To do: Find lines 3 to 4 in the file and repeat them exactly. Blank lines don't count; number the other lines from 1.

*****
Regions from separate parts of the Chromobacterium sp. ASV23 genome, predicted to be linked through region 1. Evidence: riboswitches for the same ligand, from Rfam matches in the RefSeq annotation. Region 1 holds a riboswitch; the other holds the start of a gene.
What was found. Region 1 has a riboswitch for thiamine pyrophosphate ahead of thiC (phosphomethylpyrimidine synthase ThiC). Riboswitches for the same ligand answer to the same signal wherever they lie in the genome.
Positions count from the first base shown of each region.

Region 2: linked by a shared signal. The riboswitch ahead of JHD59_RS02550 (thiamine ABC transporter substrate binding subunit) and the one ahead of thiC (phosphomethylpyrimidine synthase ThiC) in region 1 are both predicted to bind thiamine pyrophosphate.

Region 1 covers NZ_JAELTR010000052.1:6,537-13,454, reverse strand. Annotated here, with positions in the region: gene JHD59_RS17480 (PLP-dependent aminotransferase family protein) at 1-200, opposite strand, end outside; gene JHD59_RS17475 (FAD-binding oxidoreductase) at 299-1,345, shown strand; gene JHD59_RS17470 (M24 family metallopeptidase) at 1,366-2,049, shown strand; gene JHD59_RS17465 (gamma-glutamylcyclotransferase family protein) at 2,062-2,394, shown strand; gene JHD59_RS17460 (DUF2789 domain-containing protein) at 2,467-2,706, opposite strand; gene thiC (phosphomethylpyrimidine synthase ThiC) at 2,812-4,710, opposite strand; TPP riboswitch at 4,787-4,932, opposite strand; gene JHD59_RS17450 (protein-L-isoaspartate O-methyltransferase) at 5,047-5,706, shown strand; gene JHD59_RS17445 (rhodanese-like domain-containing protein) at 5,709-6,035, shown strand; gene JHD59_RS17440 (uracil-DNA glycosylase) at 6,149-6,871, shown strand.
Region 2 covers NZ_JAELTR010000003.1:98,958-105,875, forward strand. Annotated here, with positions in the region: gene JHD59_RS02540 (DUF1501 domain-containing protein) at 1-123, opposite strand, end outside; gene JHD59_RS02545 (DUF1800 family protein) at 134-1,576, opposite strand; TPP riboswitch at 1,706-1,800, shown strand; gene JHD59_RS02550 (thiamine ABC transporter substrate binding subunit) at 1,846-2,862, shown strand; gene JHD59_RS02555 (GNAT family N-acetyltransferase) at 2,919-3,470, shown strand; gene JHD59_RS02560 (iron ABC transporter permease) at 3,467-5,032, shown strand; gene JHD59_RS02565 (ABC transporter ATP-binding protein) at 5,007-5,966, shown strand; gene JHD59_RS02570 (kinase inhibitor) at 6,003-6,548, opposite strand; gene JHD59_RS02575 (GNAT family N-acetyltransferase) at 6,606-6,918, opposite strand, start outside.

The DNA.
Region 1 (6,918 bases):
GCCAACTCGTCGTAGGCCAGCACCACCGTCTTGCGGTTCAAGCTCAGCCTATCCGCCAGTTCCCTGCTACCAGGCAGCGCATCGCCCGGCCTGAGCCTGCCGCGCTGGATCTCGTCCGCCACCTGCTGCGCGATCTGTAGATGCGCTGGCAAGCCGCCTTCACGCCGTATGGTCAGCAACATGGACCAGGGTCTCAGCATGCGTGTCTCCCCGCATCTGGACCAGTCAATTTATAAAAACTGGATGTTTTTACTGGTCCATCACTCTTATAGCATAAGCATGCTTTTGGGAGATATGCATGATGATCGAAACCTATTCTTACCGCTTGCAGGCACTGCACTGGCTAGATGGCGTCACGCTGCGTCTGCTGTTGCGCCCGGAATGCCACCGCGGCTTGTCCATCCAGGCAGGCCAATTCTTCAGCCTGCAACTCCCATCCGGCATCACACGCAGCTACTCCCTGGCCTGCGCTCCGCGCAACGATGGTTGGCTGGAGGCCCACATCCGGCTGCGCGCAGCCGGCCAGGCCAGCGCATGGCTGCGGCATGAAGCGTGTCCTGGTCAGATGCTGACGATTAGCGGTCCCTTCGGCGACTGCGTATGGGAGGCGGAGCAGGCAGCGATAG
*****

Positions count from the first base shown of each region.

Region 2: linked by a shared signal. The riboswitch ahead of JHD59_RS02550 (thiamine ABC transporter substrate binding subunit) and the one ahead of thiC (phosphomethylpyrimidine synthase ThiC) in region 1 are both predicted to bind thiamine pyrophosphate.